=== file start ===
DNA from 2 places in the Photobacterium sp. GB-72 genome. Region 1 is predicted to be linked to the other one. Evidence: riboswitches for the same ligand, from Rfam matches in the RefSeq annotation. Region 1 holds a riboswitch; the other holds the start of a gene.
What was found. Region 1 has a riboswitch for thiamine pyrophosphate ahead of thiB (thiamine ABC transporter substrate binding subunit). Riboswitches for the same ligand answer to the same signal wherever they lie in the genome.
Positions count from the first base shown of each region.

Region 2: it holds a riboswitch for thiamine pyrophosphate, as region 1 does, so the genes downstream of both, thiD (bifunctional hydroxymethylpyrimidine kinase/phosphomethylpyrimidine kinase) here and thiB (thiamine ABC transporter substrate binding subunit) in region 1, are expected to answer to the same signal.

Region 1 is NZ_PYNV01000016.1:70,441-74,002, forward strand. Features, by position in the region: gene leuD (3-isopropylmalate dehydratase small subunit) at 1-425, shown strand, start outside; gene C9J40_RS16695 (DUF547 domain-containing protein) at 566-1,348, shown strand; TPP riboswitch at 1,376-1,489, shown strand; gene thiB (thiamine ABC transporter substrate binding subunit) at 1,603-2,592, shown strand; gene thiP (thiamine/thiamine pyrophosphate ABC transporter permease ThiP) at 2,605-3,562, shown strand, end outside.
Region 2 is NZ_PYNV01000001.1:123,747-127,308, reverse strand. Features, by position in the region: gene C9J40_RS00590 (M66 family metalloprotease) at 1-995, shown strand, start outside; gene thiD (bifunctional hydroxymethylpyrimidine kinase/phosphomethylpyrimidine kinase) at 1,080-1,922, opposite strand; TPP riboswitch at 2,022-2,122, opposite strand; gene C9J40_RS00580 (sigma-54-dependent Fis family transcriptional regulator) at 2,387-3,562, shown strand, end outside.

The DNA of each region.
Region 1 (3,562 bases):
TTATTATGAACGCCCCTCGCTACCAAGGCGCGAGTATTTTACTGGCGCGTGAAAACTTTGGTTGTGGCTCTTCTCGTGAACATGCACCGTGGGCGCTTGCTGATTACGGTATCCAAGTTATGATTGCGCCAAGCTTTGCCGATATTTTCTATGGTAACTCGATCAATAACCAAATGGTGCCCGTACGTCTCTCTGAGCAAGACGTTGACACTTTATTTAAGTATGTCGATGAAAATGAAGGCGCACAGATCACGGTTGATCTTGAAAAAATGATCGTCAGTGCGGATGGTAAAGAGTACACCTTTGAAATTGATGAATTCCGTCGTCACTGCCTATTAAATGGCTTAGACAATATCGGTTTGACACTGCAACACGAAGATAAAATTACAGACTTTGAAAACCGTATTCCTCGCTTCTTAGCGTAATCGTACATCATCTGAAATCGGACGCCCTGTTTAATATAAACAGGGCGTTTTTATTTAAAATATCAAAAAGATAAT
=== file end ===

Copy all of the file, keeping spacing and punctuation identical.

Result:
DNA from 2 places in the Photobacterium sp. GB-72 genome. Region 1 is predicted to be linked to the other one. Evidence: riboswitches for the same ligand, from Rfam matches in the RefSeq annotation. Region 1 holds a riboswitch; the other holds the start of a gene.
What was found. Region 1 has a riboswitch for thiamine pyrophosphate ahead of thiB (thiamine ABC transporter substrate binding subunit). Riboswitches for the same ligand answer to the same signal wherever they lie in the genome.
Positions count from the first base shown of each region.

Region 2: it holds a riboswitch for thiamine pyrophosphate, as region 1 does, so the genes downstream of both, thiD (bifunctional hydroxymethylpyrimidine kinase/phosphomethylpyrimidine kinase) here and thiB (thiamine ABC transporter substrate binding subunit) in region 1, are expected to answer to the same signal.

Region 1 is NZ_PYNV01000016.1:70,441-74,002, forward strand. Features, by position in the region: gene leuD (3-isopropylmalate dehydratase small subunit) at 1-425, shown strand, start outside; gene C9J40_RS16695 (DUF547 domain-containing protein) at 566-1,348, shown strand; TPP riboswitch at 1,376-1,489, shown strand; gene thiB (thiamine ABC transporter substrate binding subunit) at 1,603-2,592, shown strand; gene thiP (thiamine/thiamine pyrophosphate ABC transporter permease ThiP) at 2,605-3,562, shown strand, end outside.
Region 2 is NZ_PYNV01000001.1:123,747-127,308, reverse strand. Features, by position in the region: gene C9J40_RS00590 (M66 family metalloprotease) at 1-995, shown strand, start outside; gene thiD (bifunctional hydroxymethylpyrimidine kinase/phosphomethylpyrimidine kinase) at 1,080-1,922, opposite strand; TPP riboswitch at 2,022-2,122, opposite strand; gene C9J40_RS00580 (sigma-54-dependent Fis family transcriptional regulator) at 2,387-3,562, shown strand, end outside.

The DNA of each region.
Region 1 (3,562 bases):
TTATTATGAACGCCCCTCGCTACCAAGGCGCGAGTATTTTACTGGCGCGTGAAAACTTTGGTTGTGGCTCTTCTCGTGAACATGCACCGTGGGCGCTTGCTGATTACGGTATCCAAGTTATGATTGCGCCAAGCTTTGCCGATATTTTCTATGGTAACTCGATCAATAACCAAATGGTGCCCGTACGTCTCTCTGAGCAAGACGTTGACACTTTATTTAAGTATGTCGATGAAAATGAAGGCGCACAGATCACGGTTGATCTTGAAAAAATGATCGTCAGTGCGGATGGTAAAGAGTACACCTTTGAAATTGATGAATTCCGTCGTCACTGCCTATTAAATGGCTTAGACAATATCGGTTTGACACTGCAACACGAAGATAAAATTACAGACTTTGAAAACCGTATTCCTCGCTTCTTAGCGTAATCGTACATCATCTGAAATCGGACGCCCTGTTTAATATAAACAGGGCGTTTTTATTTAAAATATCAAAAAGATAAT